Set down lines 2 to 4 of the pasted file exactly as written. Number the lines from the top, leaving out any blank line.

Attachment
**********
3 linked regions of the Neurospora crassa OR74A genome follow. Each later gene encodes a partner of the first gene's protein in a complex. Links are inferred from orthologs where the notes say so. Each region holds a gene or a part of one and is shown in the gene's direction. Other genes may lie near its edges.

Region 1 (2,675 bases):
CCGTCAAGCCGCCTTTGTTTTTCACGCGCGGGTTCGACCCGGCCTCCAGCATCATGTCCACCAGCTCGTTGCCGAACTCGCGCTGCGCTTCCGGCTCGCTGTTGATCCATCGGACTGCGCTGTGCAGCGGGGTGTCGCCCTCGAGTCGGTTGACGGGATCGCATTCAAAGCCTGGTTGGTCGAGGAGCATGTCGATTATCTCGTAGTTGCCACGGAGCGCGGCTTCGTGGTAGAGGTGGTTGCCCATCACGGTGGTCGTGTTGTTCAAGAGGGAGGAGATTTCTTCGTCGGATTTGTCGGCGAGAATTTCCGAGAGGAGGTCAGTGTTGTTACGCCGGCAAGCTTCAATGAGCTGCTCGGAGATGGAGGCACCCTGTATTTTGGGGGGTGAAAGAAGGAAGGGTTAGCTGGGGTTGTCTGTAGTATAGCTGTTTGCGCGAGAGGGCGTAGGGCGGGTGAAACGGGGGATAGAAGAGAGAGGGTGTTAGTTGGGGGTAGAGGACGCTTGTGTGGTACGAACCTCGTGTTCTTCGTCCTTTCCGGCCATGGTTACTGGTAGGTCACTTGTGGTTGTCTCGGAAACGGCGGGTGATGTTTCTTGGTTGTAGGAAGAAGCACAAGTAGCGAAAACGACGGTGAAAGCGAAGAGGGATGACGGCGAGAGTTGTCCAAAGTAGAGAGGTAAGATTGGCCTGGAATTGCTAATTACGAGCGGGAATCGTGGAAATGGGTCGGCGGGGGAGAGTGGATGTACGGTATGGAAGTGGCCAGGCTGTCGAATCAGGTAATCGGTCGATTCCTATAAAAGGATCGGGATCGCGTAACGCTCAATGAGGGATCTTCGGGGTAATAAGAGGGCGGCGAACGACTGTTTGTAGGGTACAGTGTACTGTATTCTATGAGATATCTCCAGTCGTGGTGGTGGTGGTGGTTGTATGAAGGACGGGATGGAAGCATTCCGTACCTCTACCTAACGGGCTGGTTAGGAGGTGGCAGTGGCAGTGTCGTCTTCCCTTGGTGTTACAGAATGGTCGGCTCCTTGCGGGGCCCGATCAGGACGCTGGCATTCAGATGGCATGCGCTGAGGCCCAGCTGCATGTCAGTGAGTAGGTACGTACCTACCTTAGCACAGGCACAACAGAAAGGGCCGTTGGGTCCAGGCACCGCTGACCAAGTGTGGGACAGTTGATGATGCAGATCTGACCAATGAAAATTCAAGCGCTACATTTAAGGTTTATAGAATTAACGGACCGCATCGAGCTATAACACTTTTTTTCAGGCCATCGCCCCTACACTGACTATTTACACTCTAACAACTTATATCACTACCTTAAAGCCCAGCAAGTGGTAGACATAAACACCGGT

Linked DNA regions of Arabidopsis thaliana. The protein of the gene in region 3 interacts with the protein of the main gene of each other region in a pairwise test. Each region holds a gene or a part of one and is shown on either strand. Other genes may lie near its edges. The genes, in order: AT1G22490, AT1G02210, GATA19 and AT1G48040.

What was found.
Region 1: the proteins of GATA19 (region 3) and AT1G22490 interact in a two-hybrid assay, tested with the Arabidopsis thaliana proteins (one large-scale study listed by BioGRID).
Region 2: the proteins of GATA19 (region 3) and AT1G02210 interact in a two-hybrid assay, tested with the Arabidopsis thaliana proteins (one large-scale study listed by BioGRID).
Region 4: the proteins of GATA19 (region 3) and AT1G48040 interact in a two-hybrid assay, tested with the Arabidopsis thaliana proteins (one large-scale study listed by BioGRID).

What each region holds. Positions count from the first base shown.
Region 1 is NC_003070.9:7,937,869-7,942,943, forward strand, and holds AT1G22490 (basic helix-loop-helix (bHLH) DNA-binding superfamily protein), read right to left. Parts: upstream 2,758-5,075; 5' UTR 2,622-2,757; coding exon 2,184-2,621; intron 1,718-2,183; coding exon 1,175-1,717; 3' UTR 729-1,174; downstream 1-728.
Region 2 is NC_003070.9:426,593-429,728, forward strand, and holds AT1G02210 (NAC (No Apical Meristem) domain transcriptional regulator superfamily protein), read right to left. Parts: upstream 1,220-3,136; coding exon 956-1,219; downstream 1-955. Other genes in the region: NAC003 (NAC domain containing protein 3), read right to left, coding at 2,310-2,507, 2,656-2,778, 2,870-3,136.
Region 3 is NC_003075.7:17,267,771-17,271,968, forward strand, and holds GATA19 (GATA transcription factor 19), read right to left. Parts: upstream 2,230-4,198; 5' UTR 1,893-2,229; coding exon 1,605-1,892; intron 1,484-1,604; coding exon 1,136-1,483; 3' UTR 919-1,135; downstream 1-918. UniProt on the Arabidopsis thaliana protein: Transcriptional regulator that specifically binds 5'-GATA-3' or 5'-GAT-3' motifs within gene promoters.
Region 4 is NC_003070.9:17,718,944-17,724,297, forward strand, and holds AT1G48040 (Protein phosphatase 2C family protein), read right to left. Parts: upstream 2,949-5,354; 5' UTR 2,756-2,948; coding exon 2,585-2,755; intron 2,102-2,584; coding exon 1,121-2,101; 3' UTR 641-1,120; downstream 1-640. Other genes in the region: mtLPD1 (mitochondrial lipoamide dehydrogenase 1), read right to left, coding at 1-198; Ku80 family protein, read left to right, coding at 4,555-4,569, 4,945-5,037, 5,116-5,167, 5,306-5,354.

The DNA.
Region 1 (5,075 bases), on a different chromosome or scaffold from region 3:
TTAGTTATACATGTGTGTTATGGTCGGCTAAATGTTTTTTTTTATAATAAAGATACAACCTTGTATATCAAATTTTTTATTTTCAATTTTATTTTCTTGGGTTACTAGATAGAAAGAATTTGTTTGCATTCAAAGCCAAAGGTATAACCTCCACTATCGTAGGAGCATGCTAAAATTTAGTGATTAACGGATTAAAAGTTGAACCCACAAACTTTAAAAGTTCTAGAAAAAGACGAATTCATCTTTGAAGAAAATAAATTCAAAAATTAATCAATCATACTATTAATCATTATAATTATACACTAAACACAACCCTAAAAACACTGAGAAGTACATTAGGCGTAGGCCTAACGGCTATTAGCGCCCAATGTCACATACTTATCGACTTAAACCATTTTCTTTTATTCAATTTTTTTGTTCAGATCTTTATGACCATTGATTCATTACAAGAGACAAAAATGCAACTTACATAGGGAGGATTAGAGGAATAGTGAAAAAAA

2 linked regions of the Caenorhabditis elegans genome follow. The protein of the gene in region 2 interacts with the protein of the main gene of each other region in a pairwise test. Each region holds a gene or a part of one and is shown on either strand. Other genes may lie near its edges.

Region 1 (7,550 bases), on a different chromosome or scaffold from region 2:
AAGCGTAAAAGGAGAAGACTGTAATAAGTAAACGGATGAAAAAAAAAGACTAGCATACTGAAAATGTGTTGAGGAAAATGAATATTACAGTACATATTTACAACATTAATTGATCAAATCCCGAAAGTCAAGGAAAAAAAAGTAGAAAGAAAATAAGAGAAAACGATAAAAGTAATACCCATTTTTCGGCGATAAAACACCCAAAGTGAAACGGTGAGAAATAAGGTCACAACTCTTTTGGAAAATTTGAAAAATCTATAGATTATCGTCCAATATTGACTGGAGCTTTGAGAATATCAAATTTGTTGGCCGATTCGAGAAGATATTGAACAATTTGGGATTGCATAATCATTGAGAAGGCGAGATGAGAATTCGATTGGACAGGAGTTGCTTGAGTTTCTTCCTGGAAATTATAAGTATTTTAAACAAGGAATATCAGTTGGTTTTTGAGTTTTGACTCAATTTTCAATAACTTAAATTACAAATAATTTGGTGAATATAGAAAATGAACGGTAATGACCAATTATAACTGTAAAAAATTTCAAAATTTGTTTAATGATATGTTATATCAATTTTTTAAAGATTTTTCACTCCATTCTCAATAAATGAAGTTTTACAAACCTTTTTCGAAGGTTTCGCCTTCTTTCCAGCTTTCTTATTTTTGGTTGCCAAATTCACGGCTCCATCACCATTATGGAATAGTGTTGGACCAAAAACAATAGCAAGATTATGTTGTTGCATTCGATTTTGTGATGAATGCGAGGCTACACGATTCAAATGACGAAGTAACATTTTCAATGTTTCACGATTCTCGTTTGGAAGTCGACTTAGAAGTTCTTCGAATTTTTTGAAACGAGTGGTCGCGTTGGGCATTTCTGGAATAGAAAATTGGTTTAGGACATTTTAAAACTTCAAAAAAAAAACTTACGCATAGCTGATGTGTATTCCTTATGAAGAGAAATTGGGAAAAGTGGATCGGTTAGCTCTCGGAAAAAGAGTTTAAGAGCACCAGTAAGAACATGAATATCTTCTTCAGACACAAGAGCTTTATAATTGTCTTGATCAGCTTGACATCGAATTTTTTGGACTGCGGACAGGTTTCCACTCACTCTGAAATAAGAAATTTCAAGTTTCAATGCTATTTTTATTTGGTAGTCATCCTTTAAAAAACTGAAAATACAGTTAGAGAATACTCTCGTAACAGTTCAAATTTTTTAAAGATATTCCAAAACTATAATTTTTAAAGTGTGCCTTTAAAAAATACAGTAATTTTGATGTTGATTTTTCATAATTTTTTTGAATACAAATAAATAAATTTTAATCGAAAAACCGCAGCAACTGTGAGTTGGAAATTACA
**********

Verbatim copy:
Region 1 (2,675 bases):
CCGTCAAGCCGCCTTTGTTTTTCACGCGCGGGTTCGACCCGGCCTCCAGCATCATGTCCACCAGCTCGTTGCCGAACTCGCGCTGCGCTTCCGGCTCGCTGTTGATCCATCGGACTGCGCTGTGCAGCGGGGTGTCGCCCTCGAGTCGGTTGACGGGATCGCATTCAAAGCCTGGTTGGTCGAGGAGCATGTCGATTATCTCGTAGTTGCCACGGAGCGCGGCTTCGTGGTAGAGGTGGTTGCCCATCACGGTGGTCGTGTTGTTCAAGAGGGAGGAGATTTCTTCGTCGGATTTGTCGGCGAGAATTTCCGAGAGGAGGTCAGTGTTGTTACGCCGGCAAGCTTCAATGAGCTGCTCGGAGATGGAGGCACCCTGTATTTTGGGGGGTGAAAGAAGGAAGGGTTAGCTGGGGTTGTCTGTAGTATAGCTGTTTGCGCGAGAGGGCGTAGGGCGGGTGAAACGGGGGATAGAAGAGAGAGGGTGTTAGTTGGGGGTAGAGGACGCTTGTGTGGTACGAACCTCGTGTTCTTCGTCCTTTCCGGCCATGGTTACTGGTAGGTCACTTGTGGTTGTCTCGGAAACGGCGGGTGATGTTTCTTGGTTGTAGGAAGAAGCACAAGTAGCGAAAACGACGGTGAAAGCGAAGAGGGATGACGGCGAGAGTTGTCCAAAGTAGAGAGGTAAGATTGGCCTGGAATTGCTAATTACGAGCGGGAATCGTGGAAATGGGTCGGCGGGGGAGAGTGGATGTACGGTATGGAAGTGGCCAGGCTGTCGAATCAGGTAATCGGTCGATTCCTATAAAAGGATCGGGATCGCGTAACGCTCAATGAGGGATCTTCGGGGTAATAAGAGGGCGGCGAACGACTGTTTGTAGGGTACAGTGTACTGTATTCTATGAGATATCTCCAGTCGTGGTGGTGGTGGTGGTTGTATGAAGGACGGGATGGAAGCATTCCGTACCTCTACCTAACGGGCTGGTTAGGAGGTGGCAGTGGCAGTGTCGTCTTCCCTTGGTGTTACAGAATGGTCGGCTCCTTGCGGGGCCCGATCAGGACGCTGGCATTCAGATGGCATGCGCTGAGGCCCAGCTGCATGTCAGTGAGTAGGTACGTACCTACCTTAGCACAGGCACAACAGAAAGGGCCGTTGGGTCCAGGCACCGCTGACCAAGTGTGGGACAGTTGATGATGCAGATCTGACCAATGAAAATTCAAGCGCTACATTTAAGGTTTATAGAATTAACGGACCGCATCGAGCTATAACACTTTTTTTCAGGCCATCGCCCCTACACTGACTATTTACACTCTAACAACTTATATCACTACCTTAAAGCCCAGCAAGTGGTAGACATAAACACCGGT

Linked DNA regions of Arabidopsis thaliana. The protein of the gene in region 3 interacts with the protein of the main gene of each other region in a pairwise test. Each region holds a gene or a part of one and is shown on either strand. Other genes may lie near its edges. The genes, in order: AT1G22490, AT1G02210, GATA19 and AT1G48040.